TV Eye: Owning It

Oprah Winfrey expands her brand to a new network

Austin's Zach Anner in one of the YouTube videos that made him an Internet phenomenon and fan favorite for <i>Oprah's Search for the Next TV Star</i>
Austin's Zach Anner in one of the YouTube videos that made him an Internet phenomenon and fan favorite for Oprah's Search for the Next TV Star

I have a love/hate relationship with Oprah Winfrey. As a woman of color, I want to be happy that a dynamic, African-American woman is not only doing well but is a major power broker in the media world. However, most of the time, I feel totally out of touch with the woman and the world she caters to. Case in point: The Oprah Winfrey Network, otherwise known as OWN, launched last week. The network's mission statement mirrors her oft-stated advice to "live your best life" – good advice for anyone – but, from the get-go, it was clear that my life is not the life she imagines her audience living. After looking at what was offered on premiere day, I came away with these assumptions that it seems OWN has about its typical viewers:

They have money.

They have children.

They have no self-control.

Fame is valued, and the famous have something to teach us.

Many of the OWN series I viewed were derivative of series seen elsewhere. (They included Enough Already!, a show about reforming hoarders, and Master Class, a first-person, autobiographical, "how I made it" series – the episode I saw featured rapper Jay-Z.) That's not surprising. Everyone steals from everyone else, reconstitutes a product or idea, and delivers it in their distinctive packaging. In the case of OWN programming, that means content is drenched in relentless cheerfulness and/or a sense of determination, ground with a large dose of earnestness, and presented in a safe, easily digested morsel.

There's been much speculation about how the network will do. Is Oprah stressed out? Has she finally reached, in the words of the Peter Principle, her level of incompetence? I suspect Winfrey and her network will do just fine because, if nothing else, Oprah Winfrey is the Queen of Canny Timing. She could not have predicted the horrendous events that took place in Arizona last weekend, but the appearance of OWN and its chipper view on life came just in time. Perhaps what Winfrey has always intrinsically known is that positive, reinforcing thoughts and ideas are always in demand; these days, they are in demand with a renewed urgency. In the past, people may have sought solace in religion, and many still do. But in a time when faith and religion have become a foundation for hate and fearmongering for some (driving many thinking people to declare themselves atheists or adopt the "I'm spiritual" label), a network like OWN, with its veneer of higher thinking that is not too intellectual yet a few shades above greeting card, may be just the thing for restless folks who find themselves fearful in an ever more fear-inducing world.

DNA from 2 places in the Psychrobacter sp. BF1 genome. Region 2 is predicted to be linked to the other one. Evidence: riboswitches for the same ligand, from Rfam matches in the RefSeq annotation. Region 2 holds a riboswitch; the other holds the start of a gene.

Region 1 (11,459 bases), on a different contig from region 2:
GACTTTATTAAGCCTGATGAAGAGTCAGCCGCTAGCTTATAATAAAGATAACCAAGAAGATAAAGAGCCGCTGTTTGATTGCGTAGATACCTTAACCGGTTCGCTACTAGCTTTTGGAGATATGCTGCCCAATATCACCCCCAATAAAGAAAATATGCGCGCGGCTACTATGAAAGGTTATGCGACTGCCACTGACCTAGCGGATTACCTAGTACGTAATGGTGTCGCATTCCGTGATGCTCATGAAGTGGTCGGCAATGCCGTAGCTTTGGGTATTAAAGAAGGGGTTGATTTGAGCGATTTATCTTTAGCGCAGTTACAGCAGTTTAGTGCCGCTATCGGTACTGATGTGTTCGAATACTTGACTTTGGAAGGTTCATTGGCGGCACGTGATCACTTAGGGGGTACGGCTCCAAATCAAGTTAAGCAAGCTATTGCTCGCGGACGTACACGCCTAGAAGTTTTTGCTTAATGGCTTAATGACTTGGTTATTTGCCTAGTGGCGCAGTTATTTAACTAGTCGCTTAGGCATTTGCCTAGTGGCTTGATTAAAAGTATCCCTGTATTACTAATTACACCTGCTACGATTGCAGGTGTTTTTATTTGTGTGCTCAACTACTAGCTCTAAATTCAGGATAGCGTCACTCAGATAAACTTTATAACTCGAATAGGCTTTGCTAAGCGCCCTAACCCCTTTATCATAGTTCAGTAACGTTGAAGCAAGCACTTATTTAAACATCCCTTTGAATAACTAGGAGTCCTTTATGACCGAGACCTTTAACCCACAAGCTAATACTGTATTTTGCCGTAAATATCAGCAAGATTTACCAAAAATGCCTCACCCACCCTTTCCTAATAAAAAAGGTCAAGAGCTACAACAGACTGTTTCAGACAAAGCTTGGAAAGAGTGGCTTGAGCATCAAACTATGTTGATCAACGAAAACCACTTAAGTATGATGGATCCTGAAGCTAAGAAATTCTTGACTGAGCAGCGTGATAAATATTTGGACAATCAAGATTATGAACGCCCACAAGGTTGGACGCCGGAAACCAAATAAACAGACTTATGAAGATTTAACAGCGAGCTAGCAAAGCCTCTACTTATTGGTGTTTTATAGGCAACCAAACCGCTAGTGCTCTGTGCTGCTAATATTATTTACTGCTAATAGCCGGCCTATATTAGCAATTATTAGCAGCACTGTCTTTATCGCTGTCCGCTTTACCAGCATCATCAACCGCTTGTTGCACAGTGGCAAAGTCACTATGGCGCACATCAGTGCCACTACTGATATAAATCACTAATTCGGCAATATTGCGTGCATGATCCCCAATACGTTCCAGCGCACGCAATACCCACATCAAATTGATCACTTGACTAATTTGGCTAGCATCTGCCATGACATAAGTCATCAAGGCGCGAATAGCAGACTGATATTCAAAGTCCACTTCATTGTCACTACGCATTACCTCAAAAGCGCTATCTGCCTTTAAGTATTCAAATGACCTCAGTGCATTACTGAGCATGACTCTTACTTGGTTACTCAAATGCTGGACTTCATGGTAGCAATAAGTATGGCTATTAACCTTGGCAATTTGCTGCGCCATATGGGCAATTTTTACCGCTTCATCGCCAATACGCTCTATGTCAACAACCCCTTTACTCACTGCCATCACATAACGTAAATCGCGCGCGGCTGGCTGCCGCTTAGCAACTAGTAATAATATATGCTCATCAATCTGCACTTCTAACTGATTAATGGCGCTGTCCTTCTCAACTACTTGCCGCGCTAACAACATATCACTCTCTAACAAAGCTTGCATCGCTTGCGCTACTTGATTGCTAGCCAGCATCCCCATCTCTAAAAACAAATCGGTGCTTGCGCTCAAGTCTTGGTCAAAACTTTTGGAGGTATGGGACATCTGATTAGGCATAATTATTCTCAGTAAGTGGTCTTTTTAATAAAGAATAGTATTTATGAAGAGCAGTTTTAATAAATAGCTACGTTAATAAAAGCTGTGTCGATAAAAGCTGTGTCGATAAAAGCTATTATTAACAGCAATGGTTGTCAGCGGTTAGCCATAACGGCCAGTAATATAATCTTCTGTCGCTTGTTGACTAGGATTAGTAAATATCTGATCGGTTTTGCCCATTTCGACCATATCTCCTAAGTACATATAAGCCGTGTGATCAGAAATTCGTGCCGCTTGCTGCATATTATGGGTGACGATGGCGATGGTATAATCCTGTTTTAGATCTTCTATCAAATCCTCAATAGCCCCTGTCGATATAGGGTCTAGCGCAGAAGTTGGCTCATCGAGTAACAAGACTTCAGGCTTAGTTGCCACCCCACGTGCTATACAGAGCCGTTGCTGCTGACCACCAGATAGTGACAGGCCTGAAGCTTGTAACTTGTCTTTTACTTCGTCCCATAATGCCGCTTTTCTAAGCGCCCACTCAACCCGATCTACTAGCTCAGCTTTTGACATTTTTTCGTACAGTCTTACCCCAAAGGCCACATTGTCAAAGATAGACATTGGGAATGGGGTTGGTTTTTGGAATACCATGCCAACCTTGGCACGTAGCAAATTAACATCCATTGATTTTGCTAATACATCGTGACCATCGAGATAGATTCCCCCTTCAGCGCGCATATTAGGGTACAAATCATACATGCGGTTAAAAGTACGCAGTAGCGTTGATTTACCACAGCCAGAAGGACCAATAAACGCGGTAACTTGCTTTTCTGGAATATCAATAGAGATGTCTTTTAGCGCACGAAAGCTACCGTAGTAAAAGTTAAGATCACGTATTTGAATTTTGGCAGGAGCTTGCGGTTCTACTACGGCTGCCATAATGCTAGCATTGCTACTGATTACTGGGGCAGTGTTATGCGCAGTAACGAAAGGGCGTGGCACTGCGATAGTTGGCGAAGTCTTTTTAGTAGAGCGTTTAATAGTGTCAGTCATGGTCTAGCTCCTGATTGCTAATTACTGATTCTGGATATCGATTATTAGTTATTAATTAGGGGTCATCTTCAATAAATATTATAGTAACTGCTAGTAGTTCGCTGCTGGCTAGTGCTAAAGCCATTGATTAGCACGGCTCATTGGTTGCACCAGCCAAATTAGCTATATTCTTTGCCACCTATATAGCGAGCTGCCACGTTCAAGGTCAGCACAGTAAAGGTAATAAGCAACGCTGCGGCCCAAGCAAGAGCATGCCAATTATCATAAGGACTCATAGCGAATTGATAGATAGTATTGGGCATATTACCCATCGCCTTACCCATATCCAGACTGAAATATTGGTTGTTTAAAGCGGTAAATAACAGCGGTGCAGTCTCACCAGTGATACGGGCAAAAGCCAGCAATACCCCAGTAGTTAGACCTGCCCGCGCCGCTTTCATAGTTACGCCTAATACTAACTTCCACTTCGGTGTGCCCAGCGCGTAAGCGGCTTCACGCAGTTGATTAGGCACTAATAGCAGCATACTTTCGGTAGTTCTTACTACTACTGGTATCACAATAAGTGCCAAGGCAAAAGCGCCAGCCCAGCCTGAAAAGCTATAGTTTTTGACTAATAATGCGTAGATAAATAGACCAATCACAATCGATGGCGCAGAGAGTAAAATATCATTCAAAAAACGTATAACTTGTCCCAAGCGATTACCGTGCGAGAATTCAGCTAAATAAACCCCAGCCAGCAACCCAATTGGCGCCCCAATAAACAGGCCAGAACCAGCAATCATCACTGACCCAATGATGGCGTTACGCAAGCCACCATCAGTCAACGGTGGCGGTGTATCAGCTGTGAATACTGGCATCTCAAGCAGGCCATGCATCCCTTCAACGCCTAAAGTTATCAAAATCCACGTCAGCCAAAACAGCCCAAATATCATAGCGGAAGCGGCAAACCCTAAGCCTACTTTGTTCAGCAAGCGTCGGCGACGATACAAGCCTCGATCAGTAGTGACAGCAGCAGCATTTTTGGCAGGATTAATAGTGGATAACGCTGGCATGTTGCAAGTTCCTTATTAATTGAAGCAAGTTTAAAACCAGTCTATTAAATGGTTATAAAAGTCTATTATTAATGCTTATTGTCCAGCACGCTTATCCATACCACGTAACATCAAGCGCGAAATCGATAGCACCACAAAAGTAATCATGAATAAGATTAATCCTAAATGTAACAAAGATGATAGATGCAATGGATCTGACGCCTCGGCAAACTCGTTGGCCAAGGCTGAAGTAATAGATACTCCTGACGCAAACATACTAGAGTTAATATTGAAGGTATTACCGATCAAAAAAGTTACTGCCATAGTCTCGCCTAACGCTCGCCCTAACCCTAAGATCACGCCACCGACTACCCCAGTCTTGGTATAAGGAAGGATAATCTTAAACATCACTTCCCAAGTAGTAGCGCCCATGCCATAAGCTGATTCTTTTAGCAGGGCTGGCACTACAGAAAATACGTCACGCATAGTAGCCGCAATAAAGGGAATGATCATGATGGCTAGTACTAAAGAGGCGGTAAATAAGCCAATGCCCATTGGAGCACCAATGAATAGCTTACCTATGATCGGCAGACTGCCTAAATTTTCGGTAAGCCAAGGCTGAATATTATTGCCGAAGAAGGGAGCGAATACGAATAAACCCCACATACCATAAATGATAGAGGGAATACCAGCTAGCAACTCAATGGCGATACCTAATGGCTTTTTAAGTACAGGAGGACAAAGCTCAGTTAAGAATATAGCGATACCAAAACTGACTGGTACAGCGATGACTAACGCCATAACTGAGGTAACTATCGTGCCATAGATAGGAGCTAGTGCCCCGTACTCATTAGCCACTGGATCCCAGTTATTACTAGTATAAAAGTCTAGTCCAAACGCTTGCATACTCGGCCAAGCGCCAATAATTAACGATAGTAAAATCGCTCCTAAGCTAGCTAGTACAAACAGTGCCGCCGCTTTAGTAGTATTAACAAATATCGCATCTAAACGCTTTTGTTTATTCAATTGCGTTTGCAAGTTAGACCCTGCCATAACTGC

Of note: Austinite Zach Anner is among the final 10 contestants vying for the opportunity to host his or her own show on OWN. See how he does on Oprah's Search for the Next TV Star. This week, Anner and the other contestants get makeover advice from guest mentor Vera Wang. New episodes of Oprah's Search for the Next TV Star air Fridays at 8pm. Check your cable carrier's listings.

What Else Is On?

Showtime trotted out two new series last Sunday with a most peculiar marketing strategy. Posters would have you believe that Matt LeBlanc (Friends) and William H. Macy (Pleasantville) were the stars of Episodes and Shameless, respectively, but that's misleading. Episodes features Tamsin Greig and Stephen Mangan as a writing team and married couple whose successful British TV series has been optioned to be re-created in the U.S. LeBlanc barely appears in the premiere episode, and while it's clear he will play a larger role (as the big-name American actor the couple are forced to cast against their wishes), he is not the center of this very funny, deeply cutting look at the Hollywood TV-making machine. As for Shameless, it's the large Gallagher brood (including Emmy Rossum) who are at the center of this dramedy about a drunk (Macy) whose children use their wits to overcome his nightly blackouts, keep the house up and running, and deal with their own issues. Episodes airs at 8:30pm followed by Shameless at 9pm.

As always, stay tuned.

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KEYWORDS FOR THIS STORY

OWN, Oprah Winfrey Network, Zach Anner, Oprah's Search for the Next TV Star, Shameless, Episodes, Matt LeBlanc, William H. Macy, Enough Already, Master Class

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